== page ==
Easing pain points trigger CESC re-rating
CESC share prices have almost doubled in the last one year as the firm delivered a steady performance in its core power distribution business
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The CESC Ltd stock hit a new 52-week high on Tuesday. And although it closed lower on Wednesday, it has almost doubled (up 96%) in the last one year as the firm delivered a steady performance in its core power distribution business and indicated easing of pressures at its troubled businesses.
True, the rally in the share price has expanded the one-year forward price-earnings multiple from single digits a year ago to 12 times now, making several analysts wary. But as its retail business turns profitable and the Chandrapur power plant nears break-even, some analysts see scope for more returns.
The Spencer’s retail business, which is making an operating loss of Rs100 crore a year, has stopped making losses at the operating level in the last quarter, according to the management. Further, it also indicated that it is open to listing the retail business, fuelling valuation gains.
Even if one sets the listing gains aside, analysts see value accretion to CESC’s earnings from Spencer’s. “We have revised our estimates, building in first full-year of EBITDA break-even now in FY18E,” Motilal Oswal Securities Ltd said in a note. The broking firm expects the improving retail business to raise CESC’s consolidated return on equity. Ebitda is short for earnings before interest, taxes, depreciation and amortization.
The second positive is the 600 megawatts (MW) thermal power plant at Chandrapur, Maharashtra. The plant is losing money (it lost Rs590 crore last fiscal year) due to sub-par utilization. Like Spencer’s, the plant is also likely to turn around next fiscal year. The management expects to tie up about three-fifths of the plant’s capacity next fiscal year, potentially wiping out losses.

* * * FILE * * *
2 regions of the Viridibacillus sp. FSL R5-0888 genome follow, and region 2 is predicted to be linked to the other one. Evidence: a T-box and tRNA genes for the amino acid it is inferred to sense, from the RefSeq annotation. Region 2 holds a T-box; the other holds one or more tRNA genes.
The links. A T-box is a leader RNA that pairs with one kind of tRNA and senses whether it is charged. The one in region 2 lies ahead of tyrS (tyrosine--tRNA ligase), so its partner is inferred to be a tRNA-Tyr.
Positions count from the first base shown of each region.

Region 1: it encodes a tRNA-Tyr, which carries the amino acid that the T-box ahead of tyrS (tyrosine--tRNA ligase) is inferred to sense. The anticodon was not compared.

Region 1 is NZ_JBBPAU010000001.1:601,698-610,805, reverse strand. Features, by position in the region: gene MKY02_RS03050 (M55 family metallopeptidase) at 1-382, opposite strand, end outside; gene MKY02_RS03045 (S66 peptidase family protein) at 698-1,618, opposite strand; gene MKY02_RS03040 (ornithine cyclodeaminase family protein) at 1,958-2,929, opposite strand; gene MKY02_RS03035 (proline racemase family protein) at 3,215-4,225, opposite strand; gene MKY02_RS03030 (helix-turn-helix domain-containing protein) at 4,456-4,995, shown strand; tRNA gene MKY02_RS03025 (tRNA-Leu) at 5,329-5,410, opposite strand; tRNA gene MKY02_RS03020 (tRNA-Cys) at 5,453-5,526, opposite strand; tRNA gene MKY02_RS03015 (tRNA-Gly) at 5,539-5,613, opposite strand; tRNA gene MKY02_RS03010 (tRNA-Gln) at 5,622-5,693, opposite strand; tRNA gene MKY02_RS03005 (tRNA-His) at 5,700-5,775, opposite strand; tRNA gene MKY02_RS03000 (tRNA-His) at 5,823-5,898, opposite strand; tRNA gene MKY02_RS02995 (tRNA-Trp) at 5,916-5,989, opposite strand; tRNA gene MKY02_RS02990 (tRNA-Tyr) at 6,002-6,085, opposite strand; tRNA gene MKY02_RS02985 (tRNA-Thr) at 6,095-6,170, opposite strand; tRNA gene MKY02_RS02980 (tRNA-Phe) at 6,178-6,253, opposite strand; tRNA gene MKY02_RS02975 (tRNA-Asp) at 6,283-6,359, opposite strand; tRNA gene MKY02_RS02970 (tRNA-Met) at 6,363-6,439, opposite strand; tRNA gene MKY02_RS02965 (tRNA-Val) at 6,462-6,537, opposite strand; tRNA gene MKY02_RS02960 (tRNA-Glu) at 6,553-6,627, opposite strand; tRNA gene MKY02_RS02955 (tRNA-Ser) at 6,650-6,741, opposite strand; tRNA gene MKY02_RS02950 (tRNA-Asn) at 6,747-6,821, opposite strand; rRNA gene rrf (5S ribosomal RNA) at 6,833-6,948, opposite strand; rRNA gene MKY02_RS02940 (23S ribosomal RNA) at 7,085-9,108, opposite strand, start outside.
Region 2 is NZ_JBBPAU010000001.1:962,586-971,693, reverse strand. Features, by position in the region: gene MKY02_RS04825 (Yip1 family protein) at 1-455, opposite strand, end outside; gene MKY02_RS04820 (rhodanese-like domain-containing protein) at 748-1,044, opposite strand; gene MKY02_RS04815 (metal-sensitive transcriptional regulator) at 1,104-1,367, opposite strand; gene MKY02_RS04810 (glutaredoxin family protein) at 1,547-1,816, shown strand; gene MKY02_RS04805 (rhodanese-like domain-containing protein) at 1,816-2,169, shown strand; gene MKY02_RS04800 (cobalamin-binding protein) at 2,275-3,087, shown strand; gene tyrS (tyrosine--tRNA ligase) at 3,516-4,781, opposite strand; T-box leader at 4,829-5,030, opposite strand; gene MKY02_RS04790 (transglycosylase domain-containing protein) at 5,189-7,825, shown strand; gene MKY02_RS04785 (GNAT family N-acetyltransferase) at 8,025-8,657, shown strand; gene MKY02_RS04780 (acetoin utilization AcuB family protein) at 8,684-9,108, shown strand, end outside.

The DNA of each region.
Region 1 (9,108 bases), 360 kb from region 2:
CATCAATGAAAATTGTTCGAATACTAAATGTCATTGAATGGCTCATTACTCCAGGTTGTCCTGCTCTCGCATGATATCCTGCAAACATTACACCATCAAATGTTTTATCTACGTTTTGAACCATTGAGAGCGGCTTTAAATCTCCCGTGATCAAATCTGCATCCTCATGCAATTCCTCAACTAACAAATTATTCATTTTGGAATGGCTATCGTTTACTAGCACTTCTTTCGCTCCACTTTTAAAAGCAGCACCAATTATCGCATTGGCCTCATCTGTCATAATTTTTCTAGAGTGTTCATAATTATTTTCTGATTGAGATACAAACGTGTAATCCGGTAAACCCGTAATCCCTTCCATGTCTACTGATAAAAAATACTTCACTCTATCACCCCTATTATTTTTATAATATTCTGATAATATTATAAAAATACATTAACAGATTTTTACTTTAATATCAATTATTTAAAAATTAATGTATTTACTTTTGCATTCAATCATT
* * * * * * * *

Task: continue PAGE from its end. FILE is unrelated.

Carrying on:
“The cash drain at the Chandrapur plant would be arrested in FY18E, as it signs a PPA for the balance capacity,” HDFC Securities Ltd said in a note. PPA is short for power purchase agreement. A little less than half of the plant’s capacity has been tied up currently. It is awaiting regulatory approval for a new 200MW contract.
If the management succeeds in tying up the Chandrapur plant, then 2017-18 earnings of CESC will see notable upside as the firm will no longer have to fund losses at these two units, which have been significant till now.
The optimism is visible in the stock valuations. For it to continue to do well, CESC has to demonstrate that the retail business is on a sustainable profitability path. Also it is crucial that the Chandrapur plant’s 200MW contract does not see inordinate delays. A prolonged delay will extend losses at the plant, undermine the Street’s earnings recovery expectations and set the stage for correction.